I did not know much about maple syrup when we moved to Canada 15 years ago. I grew up in India where if you needed sweetener you reached for cane sugar in it’s raw form (gur or jaggery) or as white crystals. If there was a need for syrup, honey was always available. It was only when we moved to North America that I started to experiment with different varieties of sugar. And then in our very first year in Canada on a visit to Ottawa I came across maple syrup. Sticky, flavourful, aromatic and very Canadian maple syrup.
Maple Syrup is quintessentially Canadian, so much so that when I was brainstorming names for my website, Maple and Marigold, maple was first to come to mind. The red of the maple leaf and the deliciousness of maple syrup!
It’s so Canadian that when we have friends visit from outside of Canada, they buy maple syrup as a souvenir to take back with them. And of course when we make a trip back to India there’s always a bottle or two of the golden stuff that makes its way into our suitcase.
CHC Canada 150 Food Blog Challenge
This year I’m delighted to be participating in the Culinary Historians of Canada Food Challenge for Bloggers. As a part of this monthly challenge we are honouring Canada’s rich history of food through articles from bloggers around Canada. When I read this month’s theme, “Maple Syrup – A timeless Canadian tradition,” I was excited. As an ingredient it’s close to my heart and it feels just right as we celebrate Canada’s 150th anniversary.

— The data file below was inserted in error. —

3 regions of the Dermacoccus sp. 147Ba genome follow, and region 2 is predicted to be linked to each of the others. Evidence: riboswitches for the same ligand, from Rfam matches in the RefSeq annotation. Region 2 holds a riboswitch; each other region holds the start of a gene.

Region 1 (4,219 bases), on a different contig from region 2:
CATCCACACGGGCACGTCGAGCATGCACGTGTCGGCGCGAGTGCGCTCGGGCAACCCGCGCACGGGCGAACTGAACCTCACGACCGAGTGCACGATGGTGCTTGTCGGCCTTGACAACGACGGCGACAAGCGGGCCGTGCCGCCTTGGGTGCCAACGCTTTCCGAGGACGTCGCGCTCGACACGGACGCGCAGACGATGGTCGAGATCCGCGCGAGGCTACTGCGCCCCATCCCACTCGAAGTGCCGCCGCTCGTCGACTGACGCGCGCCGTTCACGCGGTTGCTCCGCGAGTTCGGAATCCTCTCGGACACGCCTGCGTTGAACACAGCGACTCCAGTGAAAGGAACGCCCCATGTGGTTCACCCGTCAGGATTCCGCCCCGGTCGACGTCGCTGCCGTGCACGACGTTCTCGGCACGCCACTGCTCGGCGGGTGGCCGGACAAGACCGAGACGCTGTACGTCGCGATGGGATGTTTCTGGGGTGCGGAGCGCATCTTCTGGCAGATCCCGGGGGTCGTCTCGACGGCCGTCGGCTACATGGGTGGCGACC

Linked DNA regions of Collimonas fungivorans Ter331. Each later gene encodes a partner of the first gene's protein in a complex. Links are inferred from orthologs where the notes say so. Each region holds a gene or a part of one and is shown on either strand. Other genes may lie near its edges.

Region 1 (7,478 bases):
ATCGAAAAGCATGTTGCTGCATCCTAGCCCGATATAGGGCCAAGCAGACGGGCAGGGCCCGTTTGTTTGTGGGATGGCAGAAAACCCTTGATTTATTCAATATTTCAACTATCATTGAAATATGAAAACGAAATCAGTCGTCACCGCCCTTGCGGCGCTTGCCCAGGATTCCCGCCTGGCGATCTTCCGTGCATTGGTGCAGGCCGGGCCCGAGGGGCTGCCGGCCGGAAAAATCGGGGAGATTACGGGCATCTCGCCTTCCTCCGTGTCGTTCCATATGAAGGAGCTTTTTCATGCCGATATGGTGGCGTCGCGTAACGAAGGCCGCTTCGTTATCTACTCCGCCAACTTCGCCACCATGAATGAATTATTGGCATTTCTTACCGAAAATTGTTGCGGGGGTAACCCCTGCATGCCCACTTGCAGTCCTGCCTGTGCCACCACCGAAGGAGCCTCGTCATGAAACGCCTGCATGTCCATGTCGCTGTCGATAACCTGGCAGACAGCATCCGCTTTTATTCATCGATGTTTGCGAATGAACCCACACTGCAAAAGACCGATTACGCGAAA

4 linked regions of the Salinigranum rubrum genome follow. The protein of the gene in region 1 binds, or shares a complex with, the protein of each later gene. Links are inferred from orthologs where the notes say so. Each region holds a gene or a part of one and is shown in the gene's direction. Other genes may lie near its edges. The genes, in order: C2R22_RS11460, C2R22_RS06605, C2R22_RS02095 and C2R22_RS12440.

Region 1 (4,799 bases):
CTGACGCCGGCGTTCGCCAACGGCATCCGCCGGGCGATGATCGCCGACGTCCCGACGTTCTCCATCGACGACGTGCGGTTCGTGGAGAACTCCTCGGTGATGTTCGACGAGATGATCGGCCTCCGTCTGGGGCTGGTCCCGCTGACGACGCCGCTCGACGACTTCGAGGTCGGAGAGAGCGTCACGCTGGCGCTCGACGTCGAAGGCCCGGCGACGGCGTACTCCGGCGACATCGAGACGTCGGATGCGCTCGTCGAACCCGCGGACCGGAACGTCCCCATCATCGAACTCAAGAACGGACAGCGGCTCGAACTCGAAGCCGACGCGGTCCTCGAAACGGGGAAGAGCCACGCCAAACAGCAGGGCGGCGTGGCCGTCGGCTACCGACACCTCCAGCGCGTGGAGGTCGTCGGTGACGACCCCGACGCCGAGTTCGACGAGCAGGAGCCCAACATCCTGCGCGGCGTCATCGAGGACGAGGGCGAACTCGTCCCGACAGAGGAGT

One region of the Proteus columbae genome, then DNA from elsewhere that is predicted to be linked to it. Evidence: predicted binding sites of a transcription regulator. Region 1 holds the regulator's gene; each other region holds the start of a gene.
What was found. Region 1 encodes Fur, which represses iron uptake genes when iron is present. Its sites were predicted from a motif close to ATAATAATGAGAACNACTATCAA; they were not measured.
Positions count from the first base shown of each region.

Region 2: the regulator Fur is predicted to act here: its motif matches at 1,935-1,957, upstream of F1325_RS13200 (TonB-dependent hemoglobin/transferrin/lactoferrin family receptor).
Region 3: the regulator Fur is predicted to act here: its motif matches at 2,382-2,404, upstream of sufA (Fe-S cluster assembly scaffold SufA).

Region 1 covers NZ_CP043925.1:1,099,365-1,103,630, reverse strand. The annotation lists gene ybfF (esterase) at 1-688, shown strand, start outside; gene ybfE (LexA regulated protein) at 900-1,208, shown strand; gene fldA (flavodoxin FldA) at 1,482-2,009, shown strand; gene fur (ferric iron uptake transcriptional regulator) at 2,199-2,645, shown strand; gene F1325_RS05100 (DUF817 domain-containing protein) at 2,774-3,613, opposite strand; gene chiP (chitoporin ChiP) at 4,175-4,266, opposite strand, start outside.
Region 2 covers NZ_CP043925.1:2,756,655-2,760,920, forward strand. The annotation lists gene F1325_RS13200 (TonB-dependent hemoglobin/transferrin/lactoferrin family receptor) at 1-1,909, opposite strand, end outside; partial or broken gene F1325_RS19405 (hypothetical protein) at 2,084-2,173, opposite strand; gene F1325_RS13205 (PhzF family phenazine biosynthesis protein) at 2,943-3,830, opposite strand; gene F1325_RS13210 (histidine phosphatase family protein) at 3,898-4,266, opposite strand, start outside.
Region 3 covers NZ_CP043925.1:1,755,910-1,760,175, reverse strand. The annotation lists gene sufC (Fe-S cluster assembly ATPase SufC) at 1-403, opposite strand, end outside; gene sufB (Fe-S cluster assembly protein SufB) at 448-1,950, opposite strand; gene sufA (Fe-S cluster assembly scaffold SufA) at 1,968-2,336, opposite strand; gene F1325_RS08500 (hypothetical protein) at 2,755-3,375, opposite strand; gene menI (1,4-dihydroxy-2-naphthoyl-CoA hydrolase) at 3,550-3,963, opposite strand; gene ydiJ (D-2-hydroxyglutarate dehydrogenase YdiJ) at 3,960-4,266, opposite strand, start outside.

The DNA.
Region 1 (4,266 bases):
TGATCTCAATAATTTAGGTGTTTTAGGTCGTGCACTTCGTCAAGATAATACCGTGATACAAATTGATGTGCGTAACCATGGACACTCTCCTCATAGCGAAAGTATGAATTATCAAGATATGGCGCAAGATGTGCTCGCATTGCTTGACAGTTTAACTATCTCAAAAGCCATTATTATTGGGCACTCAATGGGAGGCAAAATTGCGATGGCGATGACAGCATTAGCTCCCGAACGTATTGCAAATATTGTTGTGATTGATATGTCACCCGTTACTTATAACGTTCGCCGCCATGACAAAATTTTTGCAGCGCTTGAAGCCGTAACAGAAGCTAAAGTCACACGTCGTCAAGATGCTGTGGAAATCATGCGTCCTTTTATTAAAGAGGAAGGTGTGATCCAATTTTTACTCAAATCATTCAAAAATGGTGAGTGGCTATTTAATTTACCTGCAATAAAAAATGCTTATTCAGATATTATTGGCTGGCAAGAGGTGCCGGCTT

Tapping of the Syrup
March is considered the season for maple syrup because it’s sugaring time in Ontario. Maple syrup is made from the sap that is found just inside the maple tree’s bark. And when the nights are cool and the days are sunny, the sap rises and is ready to be tapped. Over the years we’ve visited a few working farms around Toronto and walked through row after row of quiet maple trees, checking in on buckets nailed to the trunks of trees. I wish I had a picture to share with you. The liquid that is collected is clear and quite subtle in flavour and sweetness. It needs to be cooked and concentrated to transform into the dark maple syrup we are familiar with.
There are many sweet and savoury recipes that can be made with this liquid gold and it’s become an important part of my pantry. Drizzled over yoghurt or pancakes, blended in smoothies or whisked in the best chicken marinade in the world, I kid you not, the options are really endless.
Best Chicken Marinade Ever